BBQ Sauce 101: The Basics & How to Use Them
Sweet, smoky, tangy, and sometimes spicy, there’s no denying that BBQ sauce is Boss. Whether you’re using it to baste, mop, dip or glaze, there’s nothing that pairs with smoked meats quite like a mouthwatering sauce. Whether you’re already a sauce boss or you’re new to ‘que, we’ll walk you through the basics of BBQ sauce to create mouthwatering meats.
What Makes a Good BBQ Sauce?
A good que sauce is equal parts tangy, sweet and smoky but the ratios of those flavors differ by region. Using BBQ sauce to baste meat dates back to colonial North Carolina where the first vinegar-based sauce was used to baste whole hogs. Other variations evolved over time with flavors influenced by immigrants using ingredients brought over from their homelands.
Virginia and North Carolina were settled by British immigrants who brought over vinegar and incorporated the idea of basting the whole hog. Today, vinegar-based sauces are associated with the Carolinas and even into Memphis where low and slow meats are balanced by the acidity of the vinegar.
When you think of a Carolina BBQ sauce, you immediately think of that tangy, golden, honey mustard base. The vinegar base in the mustard helps cut the richness and fattiness of BBQ meat.
A rich deep red with sweet and smoky notes, this is the sauce that typically comes to mind when you think BBQ sauce. Tomato-based sauces are relatively new, originating in the 19th or 20th centuries in America, and most found on shelves today are similar to a Kansas-City style with added sweetness from molasses and brown sugar. For a twist on the traditional, we like the richness of the tomato-based sauces balanced with a fruity, tangy flavor like Cherry or Peach, or heat from hot chipotle peppers
Because of the higher sugar content, most tomato based sauces should be used as a finishing sauce and not cooked low and slow.
Alabama White Sauce
Not as common but simple to make at home, Alabama White Sauce is a mayo-based BBQ sauce that is both creamy and tangy. Similar to a ranch dressing, white sauce typically include apple cider vinegar, mustard, brown sugar and horseradish. We like to add a hearty amount of black pepper to our version for a kick.
When to Sauce
While it depends on what you’re cooking, there are some general rules when it comes to BBQ sauce. Most sauces have a high sugar content which can easily get coagulated or even burn during a long cook or high sear. So apply the sauce at the end of your cook with just enough time to cook it and set it without burning it.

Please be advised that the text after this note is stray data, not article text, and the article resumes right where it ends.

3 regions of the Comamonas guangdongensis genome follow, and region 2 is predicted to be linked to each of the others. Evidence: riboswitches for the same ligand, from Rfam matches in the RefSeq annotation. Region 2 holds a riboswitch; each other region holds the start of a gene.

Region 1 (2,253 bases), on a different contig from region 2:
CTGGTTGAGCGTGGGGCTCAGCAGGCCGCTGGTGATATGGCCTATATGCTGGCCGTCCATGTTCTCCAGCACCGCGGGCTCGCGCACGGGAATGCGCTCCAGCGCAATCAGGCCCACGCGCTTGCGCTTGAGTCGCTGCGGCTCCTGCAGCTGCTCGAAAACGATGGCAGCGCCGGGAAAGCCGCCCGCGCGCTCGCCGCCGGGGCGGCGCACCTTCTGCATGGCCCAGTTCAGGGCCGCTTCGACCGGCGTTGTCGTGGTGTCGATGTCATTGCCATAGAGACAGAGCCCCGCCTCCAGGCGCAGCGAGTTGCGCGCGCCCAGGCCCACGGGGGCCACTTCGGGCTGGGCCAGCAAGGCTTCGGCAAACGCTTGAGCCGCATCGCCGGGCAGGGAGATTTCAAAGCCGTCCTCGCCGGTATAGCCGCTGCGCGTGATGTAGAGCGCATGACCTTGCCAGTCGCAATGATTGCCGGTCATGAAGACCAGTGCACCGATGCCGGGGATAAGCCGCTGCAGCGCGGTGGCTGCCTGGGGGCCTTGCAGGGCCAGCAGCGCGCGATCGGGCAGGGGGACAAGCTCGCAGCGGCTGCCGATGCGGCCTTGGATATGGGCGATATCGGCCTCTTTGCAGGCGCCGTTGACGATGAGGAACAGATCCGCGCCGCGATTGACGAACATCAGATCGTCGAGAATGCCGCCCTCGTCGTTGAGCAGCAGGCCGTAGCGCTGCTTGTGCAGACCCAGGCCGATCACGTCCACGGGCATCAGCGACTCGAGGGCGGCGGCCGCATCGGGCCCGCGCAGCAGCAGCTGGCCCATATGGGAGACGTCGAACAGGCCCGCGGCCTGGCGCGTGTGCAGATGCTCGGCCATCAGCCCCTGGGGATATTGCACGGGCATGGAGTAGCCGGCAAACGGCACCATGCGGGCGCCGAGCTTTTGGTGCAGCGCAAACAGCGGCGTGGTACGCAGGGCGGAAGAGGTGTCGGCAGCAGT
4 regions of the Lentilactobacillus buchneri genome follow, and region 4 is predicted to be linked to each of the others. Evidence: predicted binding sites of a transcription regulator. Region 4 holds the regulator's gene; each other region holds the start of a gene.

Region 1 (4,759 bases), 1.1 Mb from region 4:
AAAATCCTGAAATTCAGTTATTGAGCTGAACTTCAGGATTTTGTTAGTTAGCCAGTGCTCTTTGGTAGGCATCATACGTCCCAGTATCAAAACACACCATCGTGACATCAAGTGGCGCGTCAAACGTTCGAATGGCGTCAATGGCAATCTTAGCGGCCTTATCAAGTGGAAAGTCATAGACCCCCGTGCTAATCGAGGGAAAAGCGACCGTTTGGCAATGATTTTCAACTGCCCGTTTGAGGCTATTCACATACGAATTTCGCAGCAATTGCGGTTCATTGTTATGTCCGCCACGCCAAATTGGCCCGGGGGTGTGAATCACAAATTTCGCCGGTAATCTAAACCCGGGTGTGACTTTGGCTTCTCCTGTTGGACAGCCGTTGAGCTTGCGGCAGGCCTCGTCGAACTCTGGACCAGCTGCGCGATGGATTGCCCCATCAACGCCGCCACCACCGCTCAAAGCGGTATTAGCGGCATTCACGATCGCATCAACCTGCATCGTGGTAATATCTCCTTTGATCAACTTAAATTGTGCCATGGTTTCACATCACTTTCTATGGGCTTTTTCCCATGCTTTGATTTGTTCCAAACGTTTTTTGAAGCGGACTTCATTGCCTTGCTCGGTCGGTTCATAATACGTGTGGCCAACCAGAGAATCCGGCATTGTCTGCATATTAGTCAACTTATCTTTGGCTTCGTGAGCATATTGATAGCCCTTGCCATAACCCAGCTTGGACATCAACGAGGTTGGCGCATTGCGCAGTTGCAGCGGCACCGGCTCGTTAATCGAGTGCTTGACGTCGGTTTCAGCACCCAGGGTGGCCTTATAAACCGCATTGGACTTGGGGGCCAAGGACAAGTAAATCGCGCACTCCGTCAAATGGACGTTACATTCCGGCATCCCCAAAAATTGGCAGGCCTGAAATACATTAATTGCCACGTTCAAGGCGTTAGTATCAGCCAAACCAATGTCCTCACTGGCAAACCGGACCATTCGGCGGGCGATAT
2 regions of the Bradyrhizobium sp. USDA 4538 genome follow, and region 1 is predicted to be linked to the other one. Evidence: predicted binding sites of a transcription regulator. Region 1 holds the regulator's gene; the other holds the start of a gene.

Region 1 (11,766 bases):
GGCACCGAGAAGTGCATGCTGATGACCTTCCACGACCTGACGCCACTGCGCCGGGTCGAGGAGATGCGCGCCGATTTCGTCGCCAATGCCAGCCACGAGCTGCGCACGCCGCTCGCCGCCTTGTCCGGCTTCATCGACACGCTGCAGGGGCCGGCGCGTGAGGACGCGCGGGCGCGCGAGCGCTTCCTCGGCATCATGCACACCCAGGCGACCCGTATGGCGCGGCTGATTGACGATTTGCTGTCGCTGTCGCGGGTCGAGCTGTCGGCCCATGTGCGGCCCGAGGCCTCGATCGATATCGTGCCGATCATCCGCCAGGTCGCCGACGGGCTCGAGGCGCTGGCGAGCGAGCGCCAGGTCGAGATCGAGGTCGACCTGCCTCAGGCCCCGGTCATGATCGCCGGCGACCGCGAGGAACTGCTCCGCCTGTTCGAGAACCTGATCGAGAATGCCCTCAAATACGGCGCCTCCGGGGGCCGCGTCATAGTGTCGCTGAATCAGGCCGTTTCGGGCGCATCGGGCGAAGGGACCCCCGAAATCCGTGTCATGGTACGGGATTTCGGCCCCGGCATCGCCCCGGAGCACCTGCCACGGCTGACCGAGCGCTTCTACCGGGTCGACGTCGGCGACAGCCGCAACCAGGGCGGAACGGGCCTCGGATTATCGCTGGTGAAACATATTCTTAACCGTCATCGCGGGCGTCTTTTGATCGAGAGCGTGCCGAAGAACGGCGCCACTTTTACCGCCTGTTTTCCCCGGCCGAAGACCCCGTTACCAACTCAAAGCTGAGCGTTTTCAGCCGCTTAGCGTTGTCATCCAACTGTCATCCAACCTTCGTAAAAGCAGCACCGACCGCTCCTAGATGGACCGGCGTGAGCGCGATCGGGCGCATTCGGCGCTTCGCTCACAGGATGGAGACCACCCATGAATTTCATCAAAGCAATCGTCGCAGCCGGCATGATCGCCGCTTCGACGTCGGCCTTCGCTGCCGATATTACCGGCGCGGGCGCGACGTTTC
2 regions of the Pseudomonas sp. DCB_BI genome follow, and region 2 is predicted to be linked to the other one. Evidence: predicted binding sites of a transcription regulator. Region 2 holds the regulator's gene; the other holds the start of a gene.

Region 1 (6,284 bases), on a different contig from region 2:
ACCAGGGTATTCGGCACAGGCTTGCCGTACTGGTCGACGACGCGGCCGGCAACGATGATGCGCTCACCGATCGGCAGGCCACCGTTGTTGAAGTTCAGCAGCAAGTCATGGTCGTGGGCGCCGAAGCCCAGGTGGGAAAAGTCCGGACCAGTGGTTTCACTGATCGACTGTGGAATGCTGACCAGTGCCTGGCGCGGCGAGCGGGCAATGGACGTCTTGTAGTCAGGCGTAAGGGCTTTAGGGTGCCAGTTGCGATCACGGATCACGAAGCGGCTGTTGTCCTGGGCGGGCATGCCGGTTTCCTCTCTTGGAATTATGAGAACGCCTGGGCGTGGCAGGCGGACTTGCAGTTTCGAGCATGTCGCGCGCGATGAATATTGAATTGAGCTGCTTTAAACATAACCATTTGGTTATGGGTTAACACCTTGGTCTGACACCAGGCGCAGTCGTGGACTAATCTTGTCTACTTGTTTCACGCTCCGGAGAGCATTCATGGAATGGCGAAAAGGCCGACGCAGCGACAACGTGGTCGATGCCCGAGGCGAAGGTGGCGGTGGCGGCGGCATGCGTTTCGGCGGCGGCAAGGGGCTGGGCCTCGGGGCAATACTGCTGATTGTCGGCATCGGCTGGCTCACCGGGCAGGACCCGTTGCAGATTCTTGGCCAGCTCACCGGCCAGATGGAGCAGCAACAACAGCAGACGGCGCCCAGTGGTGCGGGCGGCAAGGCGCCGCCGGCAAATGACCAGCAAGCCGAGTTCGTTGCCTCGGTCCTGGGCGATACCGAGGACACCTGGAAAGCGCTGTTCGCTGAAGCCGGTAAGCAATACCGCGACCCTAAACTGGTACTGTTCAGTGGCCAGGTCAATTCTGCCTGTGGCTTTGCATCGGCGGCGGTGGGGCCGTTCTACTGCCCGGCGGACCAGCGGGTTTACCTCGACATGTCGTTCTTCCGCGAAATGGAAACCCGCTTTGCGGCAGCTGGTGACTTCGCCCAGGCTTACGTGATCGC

Sauces with a higher sugar content will caramelize slightly under heat, adding mouthwatering goodness to the edges of your meat. If you're cooking your meat low and slow, like 3-2-1 ribs, we recommend saucing in the last hour or 30 minutes before pulling. If you prefer your BBQ sauce very caramelized, you can turn the heat up or set it under the broiler on low heat until perfect crisp.
How Much to Use
Is there such a thing as too much BBQ sauce? Sometimes! If you’re smoking ribs, pork or brisket low and slow, you want that smoke flavor to shine through and not be overpowered by sweet flavors. The BBQ sauce should enhance the flavors of your meat without overpowering. We recommend only one to two coats of sauce, or about a ¼ cup per rack of ribs. A thicker slab like St. Louis can go up to ½ cup per rack.
If making pulled pork, we recommend saucing at the very end by just adding a few tablespoons per serving--and don’t toss it in the sauce! You want to still taste equal parts smoky, tender meat and luscious BBQ sauce.
How to Apply
We always recommend letting your sauce sit out to room temperature or microwaving for a few seconds (with the cap off!) until the consistency loosens. Not only will it be easier to remove from the bottle and spread on your meat, but it will have less of an impact on the temperature of your meat. Basting on ice cold sauce on smoking meats is an easy way to lower the temperature of the surface and throw off your cook times.
For easier basting, we recommend pouring the amount of sauce you need into a glass dish or mason jar and using a basting brush or clean paint brush to apply. This will give you more control and ensure you’re saucing every last spot.
Other Ways to Que
Obviously BBQ sauce is great on ribs, pork, chicken and other Que fare. We also love it as a basting sauce for burger patties or brats.
BBQ sauce also makes a delicious base for pizzas, chilis, stirred into baked beans or blended with cream cheese or sour cream to make a dip. One of our favorite uses is blended into a bloody mary or cocktail.
Cherry Bomb Manhattan
Memphis BBQ Candied Bacon